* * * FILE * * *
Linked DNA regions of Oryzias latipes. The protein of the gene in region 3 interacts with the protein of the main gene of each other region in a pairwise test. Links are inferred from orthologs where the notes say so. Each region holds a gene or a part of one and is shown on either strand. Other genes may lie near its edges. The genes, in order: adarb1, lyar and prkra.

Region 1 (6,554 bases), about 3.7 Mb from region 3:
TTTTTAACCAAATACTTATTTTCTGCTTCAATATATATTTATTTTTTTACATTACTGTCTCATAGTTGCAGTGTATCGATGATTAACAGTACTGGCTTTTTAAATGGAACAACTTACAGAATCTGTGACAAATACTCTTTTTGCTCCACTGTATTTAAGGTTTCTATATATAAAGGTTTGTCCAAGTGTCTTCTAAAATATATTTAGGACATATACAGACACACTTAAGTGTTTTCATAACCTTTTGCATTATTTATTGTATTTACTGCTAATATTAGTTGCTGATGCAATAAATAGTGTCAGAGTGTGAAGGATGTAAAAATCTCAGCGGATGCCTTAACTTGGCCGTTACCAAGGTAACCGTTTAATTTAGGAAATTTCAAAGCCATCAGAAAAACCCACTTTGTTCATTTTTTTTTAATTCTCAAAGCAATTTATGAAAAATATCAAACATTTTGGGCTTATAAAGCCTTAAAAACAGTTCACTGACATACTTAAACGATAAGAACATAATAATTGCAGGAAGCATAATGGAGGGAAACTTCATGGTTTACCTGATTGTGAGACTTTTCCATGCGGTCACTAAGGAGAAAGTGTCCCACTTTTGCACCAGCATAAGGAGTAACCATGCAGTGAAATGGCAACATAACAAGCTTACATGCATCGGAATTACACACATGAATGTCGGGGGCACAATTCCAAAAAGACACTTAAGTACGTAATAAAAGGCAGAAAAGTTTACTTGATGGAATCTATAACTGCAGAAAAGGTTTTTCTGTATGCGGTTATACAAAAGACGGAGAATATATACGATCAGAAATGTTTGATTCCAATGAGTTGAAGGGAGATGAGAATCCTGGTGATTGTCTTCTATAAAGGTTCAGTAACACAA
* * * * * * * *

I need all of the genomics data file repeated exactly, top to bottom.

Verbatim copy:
Linked DNA regions of Oryzias latipes. The protein of the gene in region 3 interacts with the protein of the main gene of each other region in a pairwise test. Links are inferred from orthologs where the notes say so. Each region holds a gene or a part of one and is shown on either strand. Other genes may lie near its edges. The genes, in order: adarb1, lyar and prkra.

Region 1 (6,554 bases), about 3.7 Mb from region 3:
TTTTTAACCAAATACTTATTTTCTGCTTCAATATATATTTATTTTTTTACATTACTGTCTCATAGTTGCAGTGTATCGATGATTAACAGTACTGGCTTTTTAAATGGAACAACTTACAGAATCTGTGACAAATACTCTTTTTGCTCCACTGTATTTAAGGTTTCTATATATAAAGGTTTGTCCAAGTGTCTTCTAAAATATATTTAGGACATATACAGACACACTTAAGTGTTTTCATAACCTTTTGCATTATTTATTGTATTTACTGCTAATATTAGTTGCTGATGCAATAAATAGTGTCAGAGTGTGAAGGATGTAAAAATCTCAGCGGATGCCTTAACTTGGCCGTTACCAAGGTAACCGTTTAATTTAGGAAATTTCAAAGCCATCAGAAAAACCCACTTTGTTCATTTTTTTTTAATTCTCAAAGCAATTTATGAAAAATATCAAACATTTTGGGCTTATAAAGCCTTAAAAACAGTTCACTGACATACTTAAACGATAAGAACATAATAATTGCAGGAAGCATAATGGAGGGAAACTTCATGGTTTACCTGATTGTGAGACTTTTCCATGCGGTCACTAAGGAGAAAGTGTCCCACTTTTGCACCAGCATAAGGAGTAACCATGCAGTGAAATGGCAACATAACAAGCTTACATGCATCGGAATTACACACATGAATGTCGGGGGCACAATTCCAAAAAGACACTTAAGTACGTAATAAAAGGCAGAAAAGTTTACTTGATGGAATCTATAACTGCAGAAAAGGTTTTTCTGTATGCGGTTATACAAAAGACGGAGAATATATACGATCAGAAATGTTTGATTCCAATGAGTTGAAGGGAGATGAGAATCCTGGTGATTGTCTTCTATAAAGGTTCAGTAACACAA